BAT IN A WHIRLWIND – Chapter 1. Making Out

At last I seem to have gotten it together to start serializing BAT IN A WHIRLWIND, A Backwoods Novella.  I’m planning to release a chapter every few weeks, and since there are fifteen, the whole thing may be complete by the end of this summer.  Good reason to keep checking back for the next instalment of a free read.   Between now and then, I’ll try to figure out how to turn it into a formal eBook for free download.  Any advice on this is welcome.

FYI:  My little book is probably of most interest to the gay and/or literary reader, but the themes are appropriate for wide general interest:  life in the rural South in the Rock’n’roll Fifties, sexuality of adolescent boys, parental abuse, religion, race, and nature.  For the squeamish, I should advise that it involves a good deal of fantasy (innocent) and dreams (Freudian).

The novella is not so much a coming-of-age or coming-out story as the intimate personal account of a confused country boy who discovers love and himself.  Covering the senior year of two best buddies in high school at the end of the 1950’s, this all happens in backwoods Arkansas, mostly at a remote truck stop café called Piney Hill, where young Ben is virtually a prisoner.  The boy is swept up in an emotional whirlwind, besotted by a quixotic passion for the TV star Annette Funicello and at the same time bewildered by confusing feelings for his buddy Danny.

To download BAT IN A WHIRLWIND, Chapter 1.  MAKING OUT as a free pdf file, right click here and select “Save Target (or Link) As.”

Here’s a brief sample from Chapter 1.  MAKING OUT

….by the time we got back to Piney Hill [from deer-hunting], the sun was lowering.  I got nervous about the time.  Earlier this week I’d figured out that my darling Annette would be the special guest on American Bandstand today.  She’d just been voted Most Promising Female Vocalist for 1959.  When I popped into the café, the clock fortunately showed plenty of time to grab a cold RC Cola, run across the road to the house, and switch on the TV.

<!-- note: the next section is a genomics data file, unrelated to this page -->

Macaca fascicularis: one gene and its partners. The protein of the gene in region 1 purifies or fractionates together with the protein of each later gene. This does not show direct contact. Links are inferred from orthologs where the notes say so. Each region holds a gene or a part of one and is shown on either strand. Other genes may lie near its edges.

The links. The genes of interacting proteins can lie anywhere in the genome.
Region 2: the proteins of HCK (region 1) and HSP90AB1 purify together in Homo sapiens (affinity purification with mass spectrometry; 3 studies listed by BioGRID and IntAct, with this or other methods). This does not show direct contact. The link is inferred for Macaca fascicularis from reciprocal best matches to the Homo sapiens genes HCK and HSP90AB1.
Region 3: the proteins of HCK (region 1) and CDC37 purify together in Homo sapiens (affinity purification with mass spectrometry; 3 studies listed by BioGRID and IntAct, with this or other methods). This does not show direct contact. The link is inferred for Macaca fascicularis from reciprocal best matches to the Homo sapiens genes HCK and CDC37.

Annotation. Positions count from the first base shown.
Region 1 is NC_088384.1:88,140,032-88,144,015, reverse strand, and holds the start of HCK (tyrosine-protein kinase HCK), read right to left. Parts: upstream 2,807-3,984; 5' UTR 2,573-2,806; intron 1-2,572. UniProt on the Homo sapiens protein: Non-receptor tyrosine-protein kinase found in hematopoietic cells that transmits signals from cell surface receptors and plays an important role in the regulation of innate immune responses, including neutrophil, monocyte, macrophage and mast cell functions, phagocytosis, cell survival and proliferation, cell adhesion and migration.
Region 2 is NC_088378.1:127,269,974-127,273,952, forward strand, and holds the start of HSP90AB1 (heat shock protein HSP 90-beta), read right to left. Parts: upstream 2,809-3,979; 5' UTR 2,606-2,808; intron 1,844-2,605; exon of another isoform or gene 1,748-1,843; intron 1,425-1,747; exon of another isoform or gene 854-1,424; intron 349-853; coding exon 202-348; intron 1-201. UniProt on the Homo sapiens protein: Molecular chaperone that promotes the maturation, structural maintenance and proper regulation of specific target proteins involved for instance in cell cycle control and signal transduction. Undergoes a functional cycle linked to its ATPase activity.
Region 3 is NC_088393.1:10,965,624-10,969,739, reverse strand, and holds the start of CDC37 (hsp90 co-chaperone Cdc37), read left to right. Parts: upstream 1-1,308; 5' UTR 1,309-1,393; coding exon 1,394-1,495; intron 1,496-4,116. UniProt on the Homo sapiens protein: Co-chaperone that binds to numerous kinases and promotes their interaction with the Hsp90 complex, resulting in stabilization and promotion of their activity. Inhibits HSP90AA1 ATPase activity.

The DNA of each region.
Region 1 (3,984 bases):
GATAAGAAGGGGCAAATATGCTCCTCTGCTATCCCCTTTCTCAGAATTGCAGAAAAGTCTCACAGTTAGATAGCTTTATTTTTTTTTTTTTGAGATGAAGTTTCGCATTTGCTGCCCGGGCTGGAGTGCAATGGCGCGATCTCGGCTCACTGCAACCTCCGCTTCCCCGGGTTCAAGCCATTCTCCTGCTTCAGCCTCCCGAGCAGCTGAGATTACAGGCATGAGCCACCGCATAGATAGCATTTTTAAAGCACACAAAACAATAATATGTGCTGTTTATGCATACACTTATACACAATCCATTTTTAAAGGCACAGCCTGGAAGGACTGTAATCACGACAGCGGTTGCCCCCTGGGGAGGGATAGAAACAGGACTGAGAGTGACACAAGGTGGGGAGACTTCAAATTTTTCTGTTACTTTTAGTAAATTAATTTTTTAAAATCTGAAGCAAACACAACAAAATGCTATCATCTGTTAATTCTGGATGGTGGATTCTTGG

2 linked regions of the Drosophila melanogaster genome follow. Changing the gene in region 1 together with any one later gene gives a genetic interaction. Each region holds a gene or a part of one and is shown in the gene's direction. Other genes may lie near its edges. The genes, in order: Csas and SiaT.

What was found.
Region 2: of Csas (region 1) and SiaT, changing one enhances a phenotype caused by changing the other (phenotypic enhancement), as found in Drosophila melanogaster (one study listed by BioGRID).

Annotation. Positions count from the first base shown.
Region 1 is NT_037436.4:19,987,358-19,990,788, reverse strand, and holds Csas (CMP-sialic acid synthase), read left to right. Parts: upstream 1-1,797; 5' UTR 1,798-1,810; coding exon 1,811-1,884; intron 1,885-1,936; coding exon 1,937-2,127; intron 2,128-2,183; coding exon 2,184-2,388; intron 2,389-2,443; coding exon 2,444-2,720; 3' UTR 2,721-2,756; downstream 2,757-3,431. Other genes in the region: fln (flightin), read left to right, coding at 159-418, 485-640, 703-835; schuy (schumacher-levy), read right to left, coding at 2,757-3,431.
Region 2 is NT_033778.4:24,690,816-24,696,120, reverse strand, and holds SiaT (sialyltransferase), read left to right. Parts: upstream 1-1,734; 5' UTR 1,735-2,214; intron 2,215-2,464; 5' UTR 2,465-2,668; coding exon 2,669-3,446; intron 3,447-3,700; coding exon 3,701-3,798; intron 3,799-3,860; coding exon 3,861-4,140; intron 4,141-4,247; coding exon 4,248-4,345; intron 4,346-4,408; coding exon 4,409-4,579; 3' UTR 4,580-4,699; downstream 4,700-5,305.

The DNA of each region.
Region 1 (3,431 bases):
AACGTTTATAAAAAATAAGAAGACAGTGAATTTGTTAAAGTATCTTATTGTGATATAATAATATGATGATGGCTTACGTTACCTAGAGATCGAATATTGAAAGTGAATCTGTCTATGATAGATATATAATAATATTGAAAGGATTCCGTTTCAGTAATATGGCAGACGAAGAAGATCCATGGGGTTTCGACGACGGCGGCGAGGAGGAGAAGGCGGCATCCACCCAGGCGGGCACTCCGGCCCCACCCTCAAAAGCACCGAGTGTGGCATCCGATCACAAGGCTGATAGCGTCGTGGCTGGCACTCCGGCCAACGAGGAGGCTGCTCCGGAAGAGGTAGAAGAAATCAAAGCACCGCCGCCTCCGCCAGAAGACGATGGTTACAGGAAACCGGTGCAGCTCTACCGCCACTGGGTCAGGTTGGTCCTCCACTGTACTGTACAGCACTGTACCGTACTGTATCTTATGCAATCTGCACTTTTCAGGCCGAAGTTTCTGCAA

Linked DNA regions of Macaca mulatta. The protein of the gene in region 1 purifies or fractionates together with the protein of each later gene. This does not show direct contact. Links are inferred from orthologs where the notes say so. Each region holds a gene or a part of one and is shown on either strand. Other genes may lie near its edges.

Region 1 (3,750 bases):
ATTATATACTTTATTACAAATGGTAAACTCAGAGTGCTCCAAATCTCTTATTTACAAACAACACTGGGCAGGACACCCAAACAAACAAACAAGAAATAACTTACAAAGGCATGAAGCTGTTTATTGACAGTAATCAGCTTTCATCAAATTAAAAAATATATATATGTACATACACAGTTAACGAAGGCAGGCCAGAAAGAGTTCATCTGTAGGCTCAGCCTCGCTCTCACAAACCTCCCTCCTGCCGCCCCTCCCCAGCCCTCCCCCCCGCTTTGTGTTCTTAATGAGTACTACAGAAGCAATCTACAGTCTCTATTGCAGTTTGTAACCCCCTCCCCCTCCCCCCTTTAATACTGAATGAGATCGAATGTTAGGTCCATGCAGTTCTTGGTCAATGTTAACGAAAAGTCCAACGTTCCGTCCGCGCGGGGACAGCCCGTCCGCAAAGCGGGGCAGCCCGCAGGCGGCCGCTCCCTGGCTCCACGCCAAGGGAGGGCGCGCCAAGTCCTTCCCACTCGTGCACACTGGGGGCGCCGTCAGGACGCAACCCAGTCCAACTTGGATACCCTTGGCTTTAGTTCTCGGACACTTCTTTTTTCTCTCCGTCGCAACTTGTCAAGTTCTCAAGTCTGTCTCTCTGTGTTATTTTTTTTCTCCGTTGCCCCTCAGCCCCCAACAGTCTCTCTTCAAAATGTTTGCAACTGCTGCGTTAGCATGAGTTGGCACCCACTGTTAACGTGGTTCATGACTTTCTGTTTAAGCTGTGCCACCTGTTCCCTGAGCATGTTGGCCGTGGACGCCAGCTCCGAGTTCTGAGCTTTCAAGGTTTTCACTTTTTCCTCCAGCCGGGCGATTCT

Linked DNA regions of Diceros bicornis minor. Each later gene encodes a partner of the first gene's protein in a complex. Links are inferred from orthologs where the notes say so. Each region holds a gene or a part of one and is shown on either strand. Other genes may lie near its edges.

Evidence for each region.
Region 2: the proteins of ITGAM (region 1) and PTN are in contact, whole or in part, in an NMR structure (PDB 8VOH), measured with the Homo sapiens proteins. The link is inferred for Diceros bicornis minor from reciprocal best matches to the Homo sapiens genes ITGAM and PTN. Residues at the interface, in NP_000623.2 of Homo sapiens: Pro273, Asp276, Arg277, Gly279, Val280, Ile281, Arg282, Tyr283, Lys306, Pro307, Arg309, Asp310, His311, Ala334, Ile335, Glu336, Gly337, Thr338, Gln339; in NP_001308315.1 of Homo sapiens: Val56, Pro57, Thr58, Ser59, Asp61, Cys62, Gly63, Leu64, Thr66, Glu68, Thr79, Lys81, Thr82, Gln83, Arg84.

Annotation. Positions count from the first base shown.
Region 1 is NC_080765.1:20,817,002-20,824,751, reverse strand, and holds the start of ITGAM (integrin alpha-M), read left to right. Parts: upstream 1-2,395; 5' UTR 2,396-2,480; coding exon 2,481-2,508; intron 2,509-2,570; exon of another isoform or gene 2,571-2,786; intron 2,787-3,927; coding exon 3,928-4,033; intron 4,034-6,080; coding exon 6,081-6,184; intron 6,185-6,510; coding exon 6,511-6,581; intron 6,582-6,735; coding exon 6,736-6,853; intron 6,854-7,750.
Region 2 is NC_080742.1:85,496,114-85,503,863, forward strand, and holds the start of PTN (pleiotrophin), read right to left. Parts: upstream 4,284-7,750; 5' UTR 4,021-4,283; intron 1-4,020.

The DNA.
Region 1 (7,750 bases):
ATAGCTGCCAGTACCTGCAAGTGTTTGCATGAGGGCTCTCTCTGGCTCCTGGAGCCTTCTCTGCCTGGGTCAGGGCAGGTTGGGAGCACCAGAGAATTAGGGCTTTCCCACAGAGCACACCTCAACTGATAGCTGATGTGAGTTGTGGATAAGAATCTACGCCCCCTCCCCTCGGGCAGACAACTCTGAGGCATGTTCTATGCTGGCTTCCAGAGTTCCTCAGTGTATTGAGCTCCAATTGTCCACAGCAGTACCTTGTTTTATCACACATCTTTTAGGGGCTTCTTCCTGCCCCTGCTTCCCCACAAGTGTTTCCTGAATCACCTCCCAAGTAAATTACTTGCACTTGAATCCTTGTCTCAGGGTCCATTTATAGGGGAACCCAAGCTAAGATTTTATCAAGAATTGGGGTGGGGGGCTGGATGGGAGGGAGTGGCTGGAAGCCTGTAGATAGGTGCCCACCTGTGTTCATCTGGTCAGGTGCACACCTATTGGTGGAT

Bandstand was my other favorite TV show, a great party every day after the long boring school bus ride from Ashdown.  All those cool kids and neat Dick Clark were like another special family for me.  Kenny and Arlene were my favorites.  Arlene looked so much like my Annette, almost as pretty, and Kenny had dark curls too, and brown eyes.  He actually answered one of my fan letters once, something my darling Annette never did.

Once I got a postcard from Walt Disney with her pretty picture in response to the long Valentine poem I wrote (and illustrated).  How lucky those Bandstand kids were to be near fabulous people like Annette, like when she was on the show singing “Tall Paul.”  Her lovely black hair was longer now that she wasn’t a Mouseketeer anymore.

Today Dick played some good rock and roll, and I danced around the living room still in my red hunting cap.  Then sure enough the guest was Annette.  She came bouncing out from behind the curtain, so pretty in her white sweater and skirt.  She swayed with the music of her new record, her beautiful smile beaming at the camera, and her raven hair even longer.  I wasn’t sure I really liked it as much that way.  It made her look so much more grown up and fancy.

Her delicate hand was hiding something at her throat.  Of course, I knew the song was going to be “First Name Initial,” and I ached to see what she was wearing on the chain.  At the end of the first verse, she suddenly let go of it.  A B!  I stared, entranced, as she sang,

I wear it at the soda shop, / I wear it at the record hop, / Ridin’ to a movie in your Jeep, / I wear it when I go to gym, / I wear it when I take a swim, / I even wear it when I sleep!

Fixated on Annette’s beauty, after the song I listened in anguish as she talked with Dick about Frankie Avalon and Fabian.  When she mentioned Frankie, she grinned, and I could tell she was blushing.  She called Paul Anka a tease and a practical joker.  I couldn’t feel jealous about those guys because I really liked them too, like comrades in love for her.  I really thought Frankie was super, and Fabian was so handsome, with a hairy chest just like mine.  In the close-ups of my darling I nearly drooled admiring her dark eyes and hair.

She spent a while at the autograph stand signing all the kids’ books, her hand making the round shapes of that signature I knew so well from the magazines.  Kenny slow-danced with her, and it made me feel so close, almost as though I could feel my famous darling in my arms.  When Annette waved goodbye and went back behind the curtain, I fell down on the floor, overcome with romantic emotion.  Those few moments of seeing her on the TV had been like the visit of an angel.  My love for Annette was pure, almost religious adoration, untainted by anything physical, a truly grand passion.


To download BAT IN A WHIRLWIND, Chapter 1.  MAKING OUT as a free pdf file, right click here and select “Save Target (or Link) As.”

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